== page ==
This House of Commons briefing paper discusses the announcement of changes to the student finance system by the Prime Minister's on 1 October 2017. It gives an overview of past changes to the student finance system, outlines current debate and analyses the potential impact of the proposed changes.Jump to full report >>
| Review of Post-18 Education and Funding
On 19 February 2018, the Prime Minister announced that there would be a “wide-ranging review into post-18 education” led by Philip Augar. The review is to look at how future students will contribute to the cost of their studies, including “the level, terms and duration of their contribution.” The Prime Minister discounted the idea of moving back to a fully taxpayer funded system. It is expected that the review will report in early 2019.
This paper will be updated with any relevant information or changes that come from the review process.
More detail on the review and associated briefing papers can be found on the page: Review of Post-18 Education and Funding
The student finance system has gone through a prolonged period of change and reform since the Labour Government introduced upfront university tuition fees of £1,000 per year in 1998.
Since 1998 tuition fees have progressively risen. In 2006, under the Labour Government, the Higher Education Act 2004 trebled fees to £3,000 per year and introduced deferred variable fees and tuition fee loans which are repaid after graduation.
From 2006 fees rose gradually by inflation until 2012 when, under the Coalition Government, tuition fees were raised to £9,000 per year following an independent review of the student finance system by Lord Browne. The student finance reforms at this time also included raising the repayment threshold to £21,000 and introducing a variable tiered rate of interest on student loans.
Most changes in the student finance system have been made in response to a particular set of funding pressures. The cumulative effect is that England now has the highest ‘public’ tuition fees in the industrialised world and a complicated system of student support.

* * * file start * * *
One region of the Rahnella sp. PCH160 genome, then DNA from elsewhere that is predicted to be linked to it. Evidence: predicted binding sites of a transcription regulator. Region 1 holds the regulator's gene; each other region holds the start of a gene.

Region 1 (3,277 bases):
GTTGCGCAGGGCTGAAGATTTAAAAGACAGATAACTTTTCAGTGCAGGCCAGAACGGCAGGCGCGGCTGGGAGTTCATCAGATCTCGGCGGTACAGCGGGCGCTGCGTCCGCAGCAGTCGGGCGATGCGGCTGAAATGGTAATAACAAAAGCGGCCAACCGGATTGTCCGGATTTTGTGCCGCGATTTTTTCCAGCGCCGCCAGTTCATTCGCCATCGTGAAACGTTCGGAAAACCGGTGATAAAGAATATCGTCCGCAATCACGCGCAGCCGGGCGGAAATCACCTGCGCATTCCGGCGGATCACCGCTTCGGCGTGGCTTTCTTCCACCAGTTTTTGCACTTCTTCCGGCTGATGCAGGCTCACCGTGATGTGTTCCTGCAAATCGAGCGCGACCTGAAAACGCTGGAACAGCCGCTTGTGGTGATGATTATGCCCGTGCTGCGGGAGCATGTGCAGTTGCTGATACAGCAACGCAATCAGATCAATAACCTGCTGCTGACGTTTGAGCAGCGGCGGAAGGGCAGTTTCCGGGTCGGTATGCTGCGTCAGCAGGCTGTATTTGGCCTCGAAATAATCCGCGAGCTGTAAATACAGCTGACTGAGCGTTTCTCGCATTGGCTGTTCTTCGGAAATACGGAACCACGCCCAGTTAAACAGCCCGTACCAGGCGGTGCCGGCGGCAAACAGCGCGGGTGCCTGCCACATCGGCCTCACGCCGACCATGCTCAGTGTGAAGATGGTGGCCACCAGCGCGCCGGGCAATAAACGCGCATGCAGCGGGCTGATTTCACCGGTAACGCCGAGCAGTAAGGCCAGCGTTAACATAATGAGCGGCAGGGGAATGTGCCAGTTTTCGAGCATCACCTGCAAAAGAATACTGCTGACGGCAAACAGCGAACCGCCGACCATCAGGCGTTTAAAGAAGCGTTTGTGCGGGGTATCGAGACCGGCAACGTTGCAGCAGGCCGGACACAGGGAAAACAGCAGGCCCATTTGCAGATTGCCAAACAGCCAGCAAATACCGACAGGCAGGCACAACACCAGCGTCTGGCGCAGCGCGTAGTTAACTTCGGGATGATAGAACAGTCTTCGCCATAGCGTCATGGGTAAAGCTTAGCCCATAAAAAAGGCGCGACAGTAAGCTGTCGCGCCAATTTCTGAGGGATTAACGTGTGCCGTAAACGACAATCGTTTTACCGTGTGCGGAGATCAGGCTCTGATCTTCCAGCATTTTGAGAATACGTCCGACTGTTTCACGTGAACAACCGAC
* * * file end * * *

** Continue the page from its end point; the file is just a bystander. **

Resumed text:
Since 2012 there have been further changes which have moved student support increasingly away from non-repayable grants and towards loans. Maintenance grants and NHS bursaries have been abolished and replaced by increased loans, the student loan repayment threshold has been frozen and interest rates on student loans have increased.
In addition to these reforms a process called the Teaching and Excellence Framework has allowed higher education institutions with high quality teaching to raise their fees by an inflationary amount to £9,250 in 2017/18 – this is the first fee rise since 2012.
The combined effect of these changes has been to increase student debt – the Institute for Fiscal Studies has calculated that students from the poorest backgrounds will accrue debts of £57,000 from a three-year degree.
In the 2017 General Election the Labour Party manifesto included a commitment to abolish tuition fees and to restore maintenance grants. This proposal proved popular among young voters.
On 1 October 2017 the Prime Minister announced that there would be changes to the student finance system:
The proposed freeze on fees will reduce income for universities, compared to what they expected to receive. It will also mean that the Government will need to lend, and students to borrow, slightly less.
Increasing the threshold to £25,000 reduces future repayments and hence increases the economic costs, or subsidy element of the loans. The proportion of borrowers with some debt written off could increase from around 70% to around 80%.The annual cost could be in the order of £2 to £3 billion.
Middle earning graduates are likely to gain the most from this change.
Commons Briefing papers CBP-8097
Authors: Susan Hubble; Paul Bolton